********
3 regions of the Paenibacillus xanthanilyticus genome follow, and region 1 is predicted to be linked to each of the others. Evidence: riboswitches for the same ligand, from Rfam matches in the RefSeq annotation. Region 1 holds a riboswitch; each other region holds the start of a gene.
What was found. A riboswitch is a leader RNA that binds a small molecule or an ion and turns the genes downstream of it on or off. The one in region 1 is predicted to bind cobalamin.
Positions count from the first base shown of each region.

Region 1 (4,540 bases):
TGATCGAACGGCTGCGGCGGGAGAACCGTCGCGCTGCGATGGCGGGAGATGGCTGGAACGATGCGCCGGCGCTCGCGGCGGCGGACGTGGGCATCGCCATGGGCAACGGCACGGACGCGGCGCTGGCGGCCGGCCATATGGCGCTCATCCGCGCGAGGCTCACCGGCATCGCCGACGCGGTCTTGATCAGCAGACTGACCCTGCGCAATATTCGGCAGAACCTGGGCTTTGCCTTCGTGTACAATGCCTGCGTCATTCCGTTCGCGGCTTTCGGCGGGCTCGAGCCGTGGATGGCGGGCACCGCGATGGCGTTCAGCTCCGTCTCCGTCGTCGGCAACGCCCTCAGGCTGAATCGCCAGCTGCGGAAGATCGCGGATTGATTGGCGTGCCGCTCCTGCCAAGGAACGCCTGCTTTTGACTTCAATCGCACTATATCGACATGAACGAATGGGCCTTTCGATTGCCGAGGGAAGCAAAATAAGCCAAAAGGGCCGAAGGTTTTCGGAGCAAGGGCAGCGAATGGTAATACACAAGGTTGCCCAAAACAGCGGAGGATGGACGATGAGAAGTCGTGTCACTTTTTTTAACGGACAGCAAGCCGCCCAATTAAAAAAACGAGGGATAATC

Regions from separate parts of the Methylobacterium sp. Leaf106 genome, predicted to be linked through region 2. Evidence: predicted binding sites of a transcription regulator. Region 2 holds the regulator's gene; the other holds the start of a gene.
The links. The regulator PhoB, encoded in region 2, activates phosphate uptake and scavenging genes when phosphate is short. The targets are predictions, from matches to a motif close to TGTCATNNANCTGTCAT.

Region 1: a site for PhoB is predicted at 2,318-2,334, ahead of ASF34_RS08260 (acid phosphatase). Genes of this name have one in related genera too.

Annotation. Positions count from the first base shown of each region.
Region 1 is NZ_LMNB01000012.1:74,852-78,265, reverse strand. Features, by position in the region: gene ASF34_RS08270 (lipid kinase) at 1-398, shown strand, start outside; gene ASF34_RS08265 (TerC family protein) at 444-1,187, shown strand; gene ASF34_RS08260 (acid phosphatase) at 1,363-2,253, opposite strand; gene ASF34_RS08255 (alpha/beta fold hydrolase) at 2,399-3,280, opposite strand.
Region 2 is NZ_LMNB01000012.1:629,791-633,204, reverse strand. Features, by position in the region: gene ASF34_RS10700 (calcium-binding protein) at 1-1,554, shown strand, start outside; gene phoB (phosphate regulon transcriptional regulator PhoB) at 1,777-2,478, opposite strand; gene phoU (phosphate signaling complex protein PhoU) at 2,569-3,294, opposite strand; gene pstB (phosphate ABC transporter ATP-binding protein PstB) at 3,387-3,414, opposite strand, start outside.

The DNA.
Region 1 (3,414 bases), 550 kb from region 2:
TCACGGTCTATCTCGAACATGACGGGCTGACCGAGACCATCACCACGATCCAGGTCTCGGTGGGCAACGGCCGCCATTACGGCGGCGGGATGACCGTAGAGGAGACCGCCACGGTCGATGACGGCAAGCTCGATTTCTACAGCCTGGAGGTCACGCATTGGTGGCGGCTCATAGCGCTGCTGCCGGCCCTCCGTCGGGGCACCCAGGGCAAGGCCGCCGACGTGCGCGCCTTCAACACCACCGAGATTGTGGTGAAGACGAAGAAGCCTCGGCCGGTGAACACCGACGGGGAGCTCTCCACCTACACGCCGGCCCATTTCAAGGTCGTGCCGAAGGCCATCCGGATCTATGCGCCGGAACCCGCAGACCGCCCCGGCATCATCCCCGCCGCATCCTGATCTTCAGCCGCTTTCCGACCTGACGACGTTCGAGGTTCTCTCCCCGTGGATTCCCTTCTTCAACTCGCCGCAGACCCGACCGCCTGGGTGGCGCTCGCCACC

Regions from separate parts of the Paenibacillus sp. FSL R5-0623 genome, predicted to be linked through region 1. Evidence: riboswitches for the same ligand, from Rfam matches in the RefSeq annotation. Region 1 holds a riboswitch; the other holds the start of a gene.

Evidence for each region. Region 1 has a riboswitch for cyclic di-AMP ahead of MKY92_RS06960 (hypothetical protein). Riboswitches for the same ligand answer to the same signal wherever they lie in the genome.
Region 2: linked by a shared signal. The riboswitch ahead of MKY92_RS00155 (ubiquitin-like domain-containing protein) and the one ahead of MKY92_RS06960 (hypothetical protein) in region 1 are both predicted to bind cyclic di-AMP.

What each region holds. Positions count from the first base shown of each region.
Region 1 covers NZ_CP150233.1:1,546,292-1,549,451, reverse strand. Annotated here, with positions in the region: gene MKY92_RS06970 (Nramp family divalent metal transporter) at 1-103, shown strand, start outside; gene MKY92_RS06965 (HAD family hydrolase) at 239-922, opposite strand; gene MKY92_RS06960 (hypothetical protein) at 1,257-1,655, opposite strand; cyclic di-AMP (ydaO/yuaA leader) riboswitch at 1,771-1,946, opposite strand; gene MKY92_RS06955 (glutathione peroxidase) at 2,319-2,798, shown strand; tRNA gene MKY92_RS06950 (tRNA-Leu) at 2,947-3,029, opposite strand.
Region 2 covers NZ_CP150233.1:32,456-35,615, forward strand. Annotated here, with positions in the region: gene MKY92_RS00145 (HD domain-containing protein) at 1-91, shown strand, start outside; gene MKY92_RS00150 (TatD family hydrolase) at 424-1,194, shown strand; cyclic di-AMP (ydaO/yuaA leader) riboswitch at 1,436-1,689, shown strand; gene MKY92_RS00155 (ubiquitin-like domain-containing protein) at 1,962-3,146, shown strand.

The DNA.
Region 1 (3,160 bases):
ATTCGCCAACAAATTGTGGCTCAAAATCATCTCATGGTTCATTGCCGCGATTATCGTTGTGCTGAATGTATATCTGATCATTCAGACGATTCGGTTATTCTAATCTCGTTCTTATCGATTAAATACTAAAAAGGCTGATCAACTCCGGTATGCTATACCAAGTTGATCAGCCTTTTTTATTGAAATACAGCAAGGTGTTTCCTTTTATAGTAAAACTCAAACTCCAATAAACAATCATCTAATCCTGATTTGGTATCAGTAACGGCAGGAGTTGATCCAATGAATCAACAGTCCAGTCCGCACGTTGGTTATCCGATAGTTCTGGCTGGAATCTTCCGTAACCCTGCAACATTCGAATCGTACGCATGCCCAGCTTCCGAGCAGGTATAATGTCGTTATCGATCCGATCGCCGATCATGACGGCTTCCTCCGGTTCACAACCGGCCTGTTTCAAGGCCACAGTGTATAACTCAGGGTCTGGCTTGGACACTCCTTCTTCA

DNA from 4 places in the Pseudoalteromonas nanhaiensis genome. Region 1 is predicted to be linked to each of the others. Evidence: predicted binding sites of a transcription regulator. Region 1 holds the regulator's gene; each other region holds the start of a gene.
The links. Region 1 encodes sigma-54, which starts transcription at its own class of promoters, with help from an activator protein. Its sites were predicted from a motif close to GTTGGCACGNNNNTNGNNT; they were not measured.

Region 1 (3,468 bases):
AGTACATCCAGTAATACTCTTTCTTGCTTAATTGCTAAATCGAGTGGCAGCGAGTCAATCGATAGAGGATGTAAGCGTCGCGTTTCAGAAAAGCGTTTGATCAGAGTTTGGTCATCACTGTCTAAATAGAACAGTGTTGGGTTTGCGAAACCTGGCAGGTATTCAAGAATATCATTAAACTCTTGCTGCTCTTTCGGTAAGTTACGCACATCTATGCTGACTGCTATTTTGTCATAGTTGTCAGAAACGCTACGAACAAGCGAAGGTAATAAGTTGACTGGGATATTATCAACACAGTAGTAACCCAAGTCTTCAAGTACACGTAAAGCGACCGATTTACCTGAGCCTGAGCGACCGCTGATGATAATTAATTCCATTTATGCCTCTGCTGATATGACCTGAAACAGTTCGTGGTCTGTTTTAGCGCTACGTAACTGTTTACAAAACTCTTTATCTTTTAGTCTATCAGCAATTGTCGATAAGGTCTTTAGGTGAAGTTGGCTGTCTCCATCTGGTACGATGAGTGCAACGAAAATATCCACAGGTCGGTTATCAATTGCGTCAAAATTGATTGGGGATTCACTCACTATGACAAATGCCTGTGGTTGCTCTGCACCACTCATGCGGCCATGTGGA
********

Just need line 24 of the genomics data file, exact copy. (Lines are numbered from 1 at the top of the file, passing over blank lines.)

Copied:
DNA from 4 places in the Pseudoalteromonas nanhaiensis genome. Region 1 is predicted to be linked to each of the others. Evidence: predicted binding sites of a transcription regulator. Region 1 holds the regulator's gene; each other region holds the start of a gene.